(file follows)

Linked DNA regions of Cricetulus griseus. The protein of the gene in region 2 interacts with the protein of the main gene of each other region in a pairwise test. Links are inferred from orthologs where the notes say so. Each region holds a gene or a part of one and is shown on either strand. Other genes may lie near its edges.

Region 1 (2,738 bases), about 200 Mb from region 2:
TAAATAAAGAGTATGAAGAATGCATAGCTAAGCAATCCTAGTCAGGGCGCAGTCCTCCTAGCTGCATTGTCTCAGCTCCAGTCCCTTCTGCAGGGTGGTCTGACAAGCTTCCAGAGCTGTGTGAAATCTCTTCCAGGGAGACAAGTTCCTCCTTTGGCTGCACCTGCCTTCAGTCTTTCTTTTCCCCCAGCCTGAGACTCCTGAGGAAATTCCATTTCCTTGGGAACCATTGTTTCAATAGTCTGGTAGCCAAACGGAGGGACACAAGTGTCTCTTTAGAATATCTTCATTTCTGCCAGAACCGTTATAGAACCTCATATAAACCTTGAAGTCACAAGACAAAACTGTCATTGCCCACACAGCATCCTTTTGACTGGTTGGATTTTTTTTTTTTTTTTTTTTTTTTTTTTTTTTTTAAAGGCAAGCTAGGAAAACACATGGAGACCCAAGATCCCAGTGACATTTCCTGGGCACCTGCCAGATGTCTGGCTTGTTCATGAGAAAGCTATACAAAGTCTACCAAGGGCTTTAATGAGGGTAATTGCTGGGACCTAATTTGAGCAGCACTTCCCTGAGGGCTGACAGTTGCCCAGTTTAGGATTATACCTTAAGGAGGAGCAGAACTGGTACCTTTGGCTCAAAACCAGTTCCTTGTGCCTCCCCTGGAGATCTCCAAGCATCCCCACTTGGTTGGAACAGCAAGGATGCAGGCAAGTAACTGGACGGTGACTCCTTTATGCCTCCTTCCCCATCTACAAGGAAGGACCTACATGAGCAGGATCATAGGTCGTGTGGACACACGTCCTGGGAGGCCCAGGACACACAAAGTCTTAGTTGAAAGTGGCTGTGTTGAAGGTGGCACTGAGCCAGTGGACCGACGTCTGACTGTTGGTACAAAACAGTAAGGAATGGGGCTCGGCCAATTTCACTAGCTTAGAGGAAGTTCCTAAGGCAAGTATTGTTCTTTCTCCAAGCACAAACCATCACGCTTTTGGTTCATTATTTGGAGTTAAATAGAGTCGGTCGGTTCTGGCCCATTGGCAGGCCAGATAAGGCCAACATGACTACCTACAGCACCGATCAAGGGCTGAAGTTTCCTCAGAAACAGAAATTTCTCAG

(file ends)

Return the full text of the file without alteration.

Linked DNA regions of Cricetulus griseus. The protein of the gene in region 2 interacts with the protein of the main gene of each other region in a pairwise test. Links are inferred from orthologs where the notes say so. Each region holds a gene or a part of one and is shown on either strand. Other genes may lie near its edges.

Region 1 (2,738 bases), about 200 Mb from region 2:
TAAATAAAGAGTATGAAGAATGCATAGCTAAGCAATCCTAGTCAGGGCGCAGTCCTCCTAGCTGCATTGTCTCAGCTCCAGTCCCTTCTGCAGGGTGGTCTGACAAGCTTCCAGAGCTGTGTGAAATCTCTTCCAGGGAGACAAGTTCCTCCTTTGGCTGCACCTGCCTTCAGTCTTTCTTTTCCCCCAGCCTGAGACTCCTGAGGAAATTCCATTTCCTTGGGAACCATTGTTTCAATAGTCTGGTAGCCAAACGGAGGGACACAAGTGTCTCTTTAGAATATCTTCATTTCTGCCAGAACCGTTATAGAACCTCATATAAACCTTGAAGTCACAAGACAAAACTGTCATTGCCCACACAGCATCCTTTTGACTGGTTGGATTTTTTTTTTTTTTTTTTTTTTTTTTTTTTTTTTAAAGGCAAGCTAGGAAAACACATGGAGACCCAAGATCCCAGTGACATTTCCTGGGCACCTGCCAGATGTCTGGCTTGTTCATGAGAAAGCTATACAAAGTCTACCAAGGGCTTTAATGAGGGTAATTGCTGGGACCTAATTTGAGCAGCACTTCCCTGAGGGCTGACAGTTGCCCAGTTTAGGATTATACCTTAAGGAGGAGCAGAACTGGTACCTTTGGCTCAAAACCAGTTCCTTGTGCCTCCCCTGGAGATCTCCAAGCATCCCCACTTGGTTGGAACAGCAAGGATGCAGGCAAGTAACTGGACGGTGACTCCTTTATGCCTCCTTCCCCATCTACAAGGAAGGACCTACATGAGCAGGATCATAGGTCGTGTGGACACACGTCCTGGGAGGCCCAGGACACACAAAGTCTTAGTTGAAAGTGGCTGTGTTGAAGGTGGCACTGAGCCAGTGGACCGACGTCTGACTGTTGGTACAAAACAGTAAGGAATGGGGCTCGGCCAATTTCACTAGCTTAGAGGAAGTTCCTAAGGCAAGTATTGTTCTTTCTCCAAGCACAAACCATCACGCTTTTGGTTCATTATTTGGAGTTAAATAGAGTCGGTCGGTTCTGGCCCATTGGCAGGCCAGATAAGGCCAACATGACTACCTACAGCACCGATCAAGGGCTGAAGTTTCCTCAGAAACAGAAATTTCTCAG